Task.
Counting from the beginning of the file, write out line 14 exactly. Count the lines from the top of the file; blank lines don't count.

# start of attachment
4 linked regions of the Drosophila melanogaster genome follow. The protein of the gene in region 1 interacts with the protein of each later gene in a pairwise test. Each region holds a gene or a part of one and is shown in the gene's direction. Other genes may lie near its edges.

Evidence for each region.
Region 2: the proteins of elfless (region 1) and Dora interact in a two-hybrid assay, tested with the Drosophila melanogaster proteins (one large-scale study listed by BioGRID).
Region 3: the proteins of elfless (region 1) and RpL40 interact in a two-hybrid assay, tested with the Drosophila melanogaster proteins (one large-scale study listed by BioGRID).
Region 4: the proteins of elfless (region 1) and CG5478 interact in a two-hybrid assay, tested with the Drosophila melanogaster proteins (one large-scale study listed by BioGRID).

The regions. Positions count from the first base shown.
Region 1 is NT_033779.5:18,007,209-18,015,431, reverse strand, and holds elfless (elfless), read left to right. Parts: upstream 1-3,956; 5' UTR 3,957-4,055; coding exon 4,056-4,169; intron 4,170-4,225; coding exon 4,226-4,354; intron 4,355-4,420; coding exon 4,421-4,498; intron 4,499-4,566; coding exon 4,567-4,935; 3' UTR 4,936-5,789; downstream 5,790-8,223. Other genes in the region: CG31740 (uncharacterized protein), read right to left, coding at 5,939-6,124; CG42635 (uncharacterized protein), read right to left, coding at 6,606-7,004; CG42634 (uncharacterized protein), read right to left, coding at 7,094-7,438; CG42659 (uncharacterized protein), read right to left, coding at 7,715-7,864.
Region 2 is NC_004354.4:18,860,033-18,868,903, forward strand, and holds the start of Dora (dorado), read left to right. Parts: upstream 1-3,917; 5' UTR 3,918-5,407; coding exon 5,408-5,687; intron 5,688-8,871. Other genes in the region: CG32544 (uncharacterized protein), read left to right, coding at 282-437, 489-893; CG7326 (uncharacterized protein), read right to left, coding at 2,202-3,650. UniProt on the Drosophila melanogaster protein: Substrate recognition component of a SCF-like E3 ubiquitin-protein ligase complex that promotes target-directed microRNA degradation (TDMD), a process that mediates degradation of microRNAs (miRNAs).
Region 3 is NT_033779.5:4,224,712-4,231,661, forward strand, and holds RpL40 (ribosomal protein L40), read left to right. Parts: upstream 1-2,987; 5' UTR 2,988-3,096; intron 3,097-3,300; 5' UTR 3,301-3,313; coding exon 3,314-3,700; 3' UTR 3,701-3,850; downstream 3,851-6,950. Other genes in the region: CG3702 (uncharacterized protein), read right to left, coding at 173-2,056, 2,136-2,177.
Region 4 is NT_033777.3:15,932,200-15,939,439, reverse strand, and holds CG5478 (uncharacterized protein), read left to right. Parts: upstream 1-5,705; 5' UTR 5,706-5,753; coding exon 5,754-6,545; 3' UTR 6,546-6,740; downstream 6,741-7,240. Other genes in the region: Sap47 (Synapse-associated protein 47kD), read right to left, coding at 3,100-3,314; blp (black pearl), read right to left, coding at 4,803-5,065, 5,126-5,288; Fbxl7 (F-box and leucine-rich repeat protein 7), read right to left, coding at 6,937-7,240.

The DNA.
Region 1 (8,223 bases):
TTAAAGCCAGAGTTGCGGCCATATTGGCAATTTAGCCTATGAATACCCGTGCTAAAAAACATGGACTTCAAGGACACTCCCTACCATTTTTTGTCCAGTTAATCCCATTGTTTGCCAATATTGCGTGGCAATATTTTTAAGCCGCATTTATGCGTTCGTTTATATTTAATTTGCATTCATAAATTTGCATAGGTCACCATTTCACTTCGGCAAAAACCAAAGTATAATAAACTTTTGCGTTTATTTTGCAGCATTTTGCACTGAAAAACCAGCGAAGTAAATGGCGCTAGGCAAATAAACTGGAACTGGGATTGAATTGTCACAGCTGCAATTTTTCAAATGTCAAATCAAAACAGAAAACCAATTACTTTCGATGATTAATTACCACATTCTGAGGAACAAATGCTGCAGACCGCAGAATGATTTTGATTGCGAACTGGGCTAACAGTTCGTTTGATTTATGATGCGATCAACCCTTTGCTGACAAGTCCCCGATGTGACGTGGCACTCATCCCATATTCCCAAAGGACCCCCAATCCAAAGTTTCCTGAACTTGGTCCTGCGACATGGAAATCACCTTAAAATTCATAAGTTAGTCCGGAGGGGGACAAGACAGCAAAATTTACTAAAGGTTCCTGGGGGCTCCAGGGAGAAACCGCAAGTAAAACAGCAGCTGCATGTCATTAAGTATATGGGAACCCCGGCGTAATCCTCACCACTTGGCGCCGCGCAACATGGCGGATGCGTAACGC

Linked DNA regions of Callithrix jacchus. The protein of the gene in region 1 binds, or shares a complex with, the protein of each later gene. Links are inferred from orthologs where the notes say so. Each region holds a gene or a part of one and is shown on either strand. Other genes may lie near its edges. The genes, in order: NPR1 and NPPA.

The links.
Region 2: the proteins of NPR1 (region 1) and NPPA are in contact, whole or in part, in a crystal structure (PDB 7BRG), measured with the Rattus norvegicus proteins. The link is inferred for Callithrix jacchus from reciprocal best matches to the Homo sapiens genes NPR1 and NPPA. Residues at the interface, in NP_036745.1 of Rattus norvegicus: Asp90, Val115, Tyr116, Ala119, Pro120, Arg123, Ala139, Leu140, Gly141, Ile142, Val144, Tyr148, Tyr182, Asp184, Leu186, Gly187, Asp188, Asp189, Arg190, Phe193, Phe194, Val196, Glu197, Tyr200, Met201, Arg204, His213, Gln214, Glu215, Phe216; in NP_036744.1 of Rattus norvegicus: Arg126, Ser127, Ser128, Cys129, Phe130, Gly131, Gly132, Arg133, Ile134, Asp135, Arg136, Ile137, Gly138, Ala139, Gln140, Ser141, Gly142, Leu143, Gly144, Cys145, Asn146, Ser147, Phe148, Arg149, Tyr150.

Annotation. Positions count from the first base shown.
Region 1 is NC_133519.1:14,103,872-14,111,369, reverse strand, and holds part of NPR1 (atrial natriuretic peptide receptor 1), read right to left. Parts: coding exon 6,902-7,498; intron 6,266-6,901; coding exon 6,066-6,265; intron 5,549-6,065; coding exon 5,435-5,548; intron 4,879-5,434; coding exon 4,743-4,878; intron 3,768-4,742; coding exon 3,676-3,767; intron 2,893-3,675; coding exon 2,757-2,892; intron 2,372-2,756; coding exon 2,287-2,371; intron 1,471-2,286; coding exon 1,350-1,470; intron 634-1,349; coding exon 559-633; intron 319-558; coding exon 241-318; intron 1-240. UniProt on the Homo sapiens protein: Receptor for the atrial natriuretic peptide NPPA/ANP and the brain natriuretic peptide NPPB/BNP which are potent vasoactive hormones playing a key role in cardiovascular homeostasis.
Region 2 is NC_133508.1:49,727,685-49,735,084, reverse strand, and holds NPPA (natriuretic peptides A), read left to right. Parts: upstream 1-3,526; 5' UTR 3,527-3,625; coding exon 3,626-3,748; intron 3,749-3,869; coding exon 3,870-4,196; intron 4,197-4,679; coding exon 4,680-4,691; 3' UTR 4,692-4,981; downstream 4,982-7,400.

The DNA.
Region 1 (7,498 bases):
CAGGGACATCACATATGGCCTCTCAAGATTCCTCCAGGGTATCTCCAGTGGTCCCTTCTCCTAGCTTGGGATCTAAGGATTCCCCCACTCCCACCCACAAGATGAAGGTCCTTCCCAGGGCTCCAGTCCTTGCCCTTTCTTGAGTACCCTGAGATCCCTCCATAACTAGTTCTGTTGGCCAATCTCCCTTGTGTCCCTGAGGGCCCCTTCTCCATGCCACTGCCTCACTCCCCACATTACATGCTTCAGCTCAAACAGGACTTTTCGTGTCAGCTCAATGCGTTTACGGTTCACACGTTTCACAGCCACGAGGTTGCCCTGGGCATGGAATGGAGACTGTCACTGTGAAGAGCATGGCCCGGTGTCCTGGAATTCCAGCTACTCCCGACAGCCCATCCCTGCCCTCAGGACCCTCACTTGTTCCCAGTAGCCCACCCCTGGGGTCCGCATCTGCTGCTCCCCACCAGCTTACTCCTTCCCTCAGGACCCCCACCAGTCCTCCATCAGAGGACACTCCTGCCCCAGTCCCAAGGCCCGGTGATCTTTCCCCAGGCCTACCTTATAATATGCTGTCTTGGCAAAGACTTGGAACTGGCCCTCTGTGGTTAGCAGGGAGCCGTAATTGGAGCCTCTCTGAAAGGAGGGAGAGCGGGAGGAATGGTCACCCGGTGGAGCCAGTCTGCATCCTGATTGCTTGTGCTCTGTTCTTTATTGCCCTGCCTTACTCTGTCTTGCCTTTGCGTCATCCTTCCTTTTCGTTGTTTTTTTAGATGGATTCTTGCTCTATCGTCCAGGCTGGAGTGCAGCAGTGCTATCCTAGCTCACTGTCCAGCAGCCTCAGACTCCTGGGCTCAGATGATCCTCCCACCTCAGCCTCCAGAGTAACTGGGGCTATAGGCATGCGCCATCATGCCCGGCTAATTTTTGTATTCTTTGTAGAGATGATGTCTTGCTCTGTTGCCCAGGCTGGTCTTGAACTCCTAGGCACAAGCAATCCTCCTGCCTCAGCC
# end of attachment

Linked DNA regions of Callithrix jacchus. The protein of the gene in region 1 binds, or shares a complex with, the protein of each later gene. Links are inferred from orthologs where the notes say so. Each region holds a gene or a part of one and is shown on either strand. Other genes may lie near its edges. The genes, in order: NPR1 and NPPA.